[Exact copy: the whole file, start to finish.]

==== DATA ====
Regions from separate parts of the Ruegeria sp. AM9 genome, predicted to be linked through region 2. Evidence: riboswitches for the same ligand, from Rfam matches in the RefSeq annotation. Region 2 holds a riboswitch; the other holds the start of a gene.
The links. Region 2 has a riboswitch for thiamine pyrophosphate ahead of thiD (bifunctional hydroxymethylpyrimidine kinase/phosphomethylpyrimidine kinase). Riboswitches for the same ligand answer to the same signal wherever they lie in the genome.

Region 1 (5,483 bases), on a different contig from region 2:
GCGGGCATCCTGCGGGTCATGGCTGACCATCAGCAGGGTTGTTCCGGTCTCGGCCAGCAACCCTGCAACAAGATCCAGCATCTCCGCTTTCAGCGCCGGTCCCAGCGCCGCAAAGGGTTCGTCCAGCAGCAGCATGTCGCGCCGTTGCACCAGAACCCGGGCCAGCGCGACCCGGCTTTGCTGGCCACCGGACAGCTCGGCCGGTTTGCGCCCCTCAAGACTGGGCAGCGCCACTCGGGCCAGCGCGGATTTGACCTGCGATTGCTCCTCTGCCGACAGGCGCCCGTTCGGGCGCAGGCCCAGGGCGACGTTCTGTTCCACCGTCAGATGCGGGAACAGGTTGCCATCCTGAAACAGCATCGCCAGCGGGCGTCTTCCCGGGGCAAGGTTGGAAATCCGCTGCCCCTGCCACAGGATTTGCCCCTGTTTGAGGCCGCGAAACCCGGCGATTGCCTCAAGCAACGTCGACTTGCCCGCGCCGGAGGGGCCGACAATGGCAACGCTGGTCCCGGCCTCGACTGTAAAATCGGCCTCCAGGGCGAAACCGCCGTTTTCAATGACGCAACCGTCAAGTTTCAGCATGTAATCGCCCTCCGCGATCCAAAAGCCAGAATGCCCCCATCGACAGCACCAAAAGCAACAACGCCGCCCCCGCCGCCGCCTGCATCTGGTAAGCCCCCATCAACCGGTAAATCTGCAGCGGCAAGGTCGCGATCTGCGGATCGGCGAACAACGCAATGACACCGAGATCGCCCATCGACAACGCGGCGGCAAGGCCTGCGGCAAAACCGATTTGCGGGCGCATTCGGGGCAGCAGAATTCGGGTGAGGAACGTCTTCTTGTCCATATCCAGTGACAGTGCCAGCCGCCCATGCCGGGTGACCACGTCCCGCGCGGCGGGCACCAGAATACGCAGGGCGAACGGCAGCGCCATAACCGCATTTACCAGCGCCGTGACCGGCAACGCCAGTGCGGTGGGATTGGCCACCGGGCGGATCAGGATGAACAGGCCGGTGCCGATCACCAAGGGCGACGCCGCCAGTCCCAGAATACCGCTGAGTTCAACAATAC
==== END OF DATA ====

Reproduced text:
Regions from separate parts of the Ruegeria sp. AM9 genome, predicted to be linked through region 2. Evidence: riboswitches for the same ligand, from Rfam matches in the RefSeq annotation. Region 2 holds a riboswitch; the other holds the start of a gene.
The links. Region 2 has a riboswitch for thiamine pyrophosphate ahead of thiD (bifunctional hydroxymethylpyrimidine kinase/phosphomethylpyrimidine kinase). Riboswitches for the same ligand answer to the same signal wherever they lie in the genome.

Region 1 (5,483 bases), on a different contig from region 2:
GCGGGCATCCTGCGGGTCATGGCTGACCATCAGCAGGGTTGTTCCGGTCTCGGCCAGCAACCCTGCAACAAGATCCAGCATCTCCGCTTTCAGCGCCGGTCCCAGCGCCGCAAAGGGTTCGTCCAGCAGCAGCATGTCGCGCCGTTGCACCAGAACCCGGGCCAGCGCGACCCGGCTTTGCTGGCCACCGGACAGCTCGGCCGGTTTGCGCCCCTCAAGACTGGGCAGCGCCACTCGGGCCAGCGCGGATTTGACCTGCGATTGCTCCTCTGCCGACAGGCGCCCGTTCGGGCGCAGGCCCAGGGCGACGTTCTGTTCCACCGTCAGATGCGGGAACAGGTTGCCATCCTGAAACAGCATCGCCAGCGGGCGTCTTCCCGGGGCAAGGTTGGAAATCCGCTGCCCCTGCCACAGGATTTGCCCCTGTTTGAGGCCGCGAAACCCGGCGATTGCCTCAAGCAACGTCGACTTGCCCGCGCCGGAGGGGCCGACAATGGCAACGCTGGTCCCGGCCTCGACTGTAAAATCGGCCTCCAGGGCGAAACCGCCGTTTTCAATGACGCAACCGTCAAGTTTCAGCATGTAATCGCCCTCCGCGATCCAAAAGCCAGAATGCCCCCATCGACAGCACCAAAAGCAACAACGCCGCCCCCGCCGCCGCCTGCATCTGGTAAGCCCCCATCAACCGGTAAATCTGCAGCGGCAAGGTCGCGATCTGCGGATCGGCGAACAACGCAATGACACCGAGATCGCCCATCGACAACGCGGCGGCAAGGCCTGCGGCAAAACCGATTTGCGGGCGCATTCGGGGCAGCAGAATTCGGGTGAGGAACGTCTTCTTGTCCATATCCAGTGACAGTGCCAGCCGCCCATGCCGGGTGACCACGTCCCGCGCGGCGGGCACCAGAATACGCAGGGCGAACGGCAGCGCCATAACCGCATTTACCAGCGCCGTGACCGGCAACGCCAGTGCGGTGGGATTGGCCACCGGGCGGATCAGGATGAACAGGCCGGTGCCGATCACCAAGGGCGACGCCGCCAGTCCCAGAATACCGCTGAGTTCAACAATAC